Dealers who dropped the TrueCar.com shopping site last year may have left themselves open to charges of anticompetitive collusion to increase vehicle transaction prices.
Antitrust lawyers say the Federal Trade Commission's new investigation into the dealers' actions hinges largely on whether they agreed to participate in a group boycott of TrueCar.
"If each dealer independently said, 'I'm going to withdraw from TrueCar,' then that would be permissible," said Maurice Stucke, a former lawyer in the Antitrust Division of the U.S. Justice Department. "The problem is when dealers agree among themselves that they collectively will withdraw."
The FTC is not answering questions, and the scope of the investigation is unclear. But it appears that the scrutiny is focused on a controversial period for TrueCar in late 2011 and early 2012.
During that period, many dealers criticized TrueCar's business model, which encouraged participating dealers to offer low transaction prices. Many dealers dropped TrueCar during the controversy. The number of participating franchises dropped from about 5,600 to 3,200, TrueCar has said.
"An agreement doesn't have to be a written contract," said Stucke, now a professor at the University of Tennessee College of Law and of counsel with the GeyerGorey law firm in Washington. "It's really a fine line: To what extent does grousing [become collusion]? It has to be more than just complaints."
In a letter to dealers this month, the FTC said it is investigating whether some companies in the "retail automobile industry" committed anticompetitive acts "by agreeing to refuse to deal with TrueCar."
TrueCar works by attracting car shoppers to its Web site. The shoppers request price offers from participating dealerships. In all but a handful of states, TrueCar has a pay-per-sale model, which requires participating dealers to pay TrueCar $299 for every new car sold from a TrueCar lead and $399 for every used car sold.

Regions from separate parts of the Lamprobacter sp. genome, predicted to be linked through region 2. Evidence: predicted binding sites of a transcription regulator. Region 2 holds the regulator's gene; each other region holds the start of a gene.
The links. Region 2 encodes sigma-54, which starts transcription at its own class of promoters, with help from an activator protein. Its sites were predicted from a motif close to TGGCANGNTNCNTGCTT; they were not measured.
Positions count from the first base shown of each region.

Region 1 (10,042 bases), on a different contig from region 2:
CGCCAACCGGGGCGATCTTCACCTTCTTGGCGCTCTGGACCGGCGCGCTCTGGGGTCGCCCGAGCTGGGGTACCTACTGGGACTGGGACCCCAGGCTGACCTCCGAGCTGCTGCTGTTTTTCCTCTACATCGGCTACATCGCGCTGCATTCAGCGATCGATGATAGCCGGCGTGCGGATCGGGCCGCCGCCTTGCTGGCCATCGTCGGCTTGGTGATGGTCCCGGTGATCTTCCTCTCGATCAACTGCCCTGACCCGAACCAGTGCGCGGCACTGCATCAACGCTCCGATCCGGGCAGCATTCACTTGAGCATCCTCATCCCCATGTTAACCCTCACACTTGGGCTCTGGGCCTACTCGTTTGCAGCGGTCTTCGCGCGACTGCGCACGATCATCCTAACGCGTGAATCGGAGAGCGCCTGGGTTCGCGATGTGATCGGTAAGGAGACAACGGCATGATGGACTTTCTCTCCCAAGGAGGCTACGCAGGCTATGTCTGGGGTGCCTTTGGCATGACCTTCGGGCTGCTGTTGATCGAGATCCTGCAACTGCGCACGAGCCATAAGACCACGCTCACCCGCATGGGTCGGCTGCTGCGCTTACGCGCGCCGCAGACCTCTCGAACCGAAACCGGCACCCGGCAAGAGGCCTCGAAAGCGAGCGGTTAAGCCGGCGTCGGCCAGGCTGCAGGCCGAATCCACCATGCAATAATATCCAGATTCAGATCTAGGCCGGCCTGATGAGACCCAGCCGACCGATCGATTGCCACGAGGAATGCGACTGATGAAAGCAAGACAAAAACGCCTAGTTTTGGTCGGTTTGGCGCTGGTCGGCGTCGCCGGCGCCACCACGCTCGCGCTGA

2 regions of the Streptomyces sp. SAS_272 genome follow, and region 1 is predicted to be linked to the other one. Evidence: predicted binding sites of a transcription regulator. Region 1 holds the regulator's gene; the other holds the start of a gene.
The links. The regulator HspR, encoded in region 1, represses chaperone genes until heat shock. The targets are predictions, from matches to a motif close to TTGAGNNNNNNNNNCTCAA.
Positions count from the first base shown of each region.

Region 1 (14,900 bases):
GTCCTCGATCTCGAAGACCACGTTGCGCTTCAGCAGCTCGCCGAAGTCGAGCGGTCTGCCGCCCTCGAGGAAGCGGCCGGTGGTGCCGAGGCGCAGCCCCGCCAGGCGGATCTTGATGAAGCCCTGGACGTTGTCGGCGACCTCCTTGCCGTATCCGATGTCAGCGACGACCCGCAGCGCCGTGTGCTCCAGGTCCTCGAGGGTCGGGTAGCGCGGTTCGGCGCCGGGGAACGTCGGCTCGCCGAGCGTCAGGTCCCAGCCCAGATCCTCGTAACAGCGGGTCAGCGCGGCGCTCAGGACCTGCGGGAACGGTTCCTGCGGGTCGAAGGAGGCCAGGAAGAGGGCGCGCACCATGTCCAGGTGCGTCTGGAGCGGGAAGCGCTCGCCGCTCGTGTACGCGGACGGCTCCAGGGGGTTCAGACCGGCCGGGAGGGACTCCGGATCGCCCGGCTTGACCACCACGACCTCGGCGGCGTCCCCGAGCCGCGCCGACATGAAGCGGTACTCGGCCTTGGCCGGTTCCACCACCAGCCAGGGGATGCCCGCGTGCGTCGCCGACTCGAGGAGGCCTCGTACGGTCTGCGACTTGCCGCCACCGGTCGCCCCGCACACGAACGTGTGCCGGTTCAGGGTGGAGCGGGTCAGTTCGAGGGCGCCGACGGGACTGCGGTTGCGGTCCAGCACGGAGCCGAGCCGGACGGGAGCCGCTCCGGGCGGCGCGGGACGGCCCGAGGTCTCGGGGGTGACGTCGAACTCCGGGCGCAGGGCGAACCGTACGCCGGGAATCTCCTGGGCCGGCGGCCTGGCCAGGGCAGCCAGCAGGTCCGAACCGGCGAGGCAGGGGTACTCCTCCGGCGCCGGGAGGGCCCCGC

TrueCar, prodded by dealers, subsequently changed some of its methods that put downward pressure on retail prices. Many dealers have since rejoined the site, TrueCar says. The number of participating franchises now stands at 6,500.
The FTC investigation opens up old wounds and creates fresh challenges for TrueCar and the industry.
The role of state dealer associations could come under special scrutiny in the case. State associations convened dealer meetings to discuss whether TrueCar complied with advertising and consumer laws in their respective states -- which could be interpreted as collusion.
Mike Charapp, a Virginia lawyer who represents dealers and dealer associations, said state associations that held such meetings were wise to precede them with a disclaimer calling on attendees to make up their minds individually on how they would proceed with TrueCar, not act in concert.
That said, dealer associations are afforded some leeway to represent the unified voices of their members on legal and regulatory matters without crossing into anticompetitive actions, he said.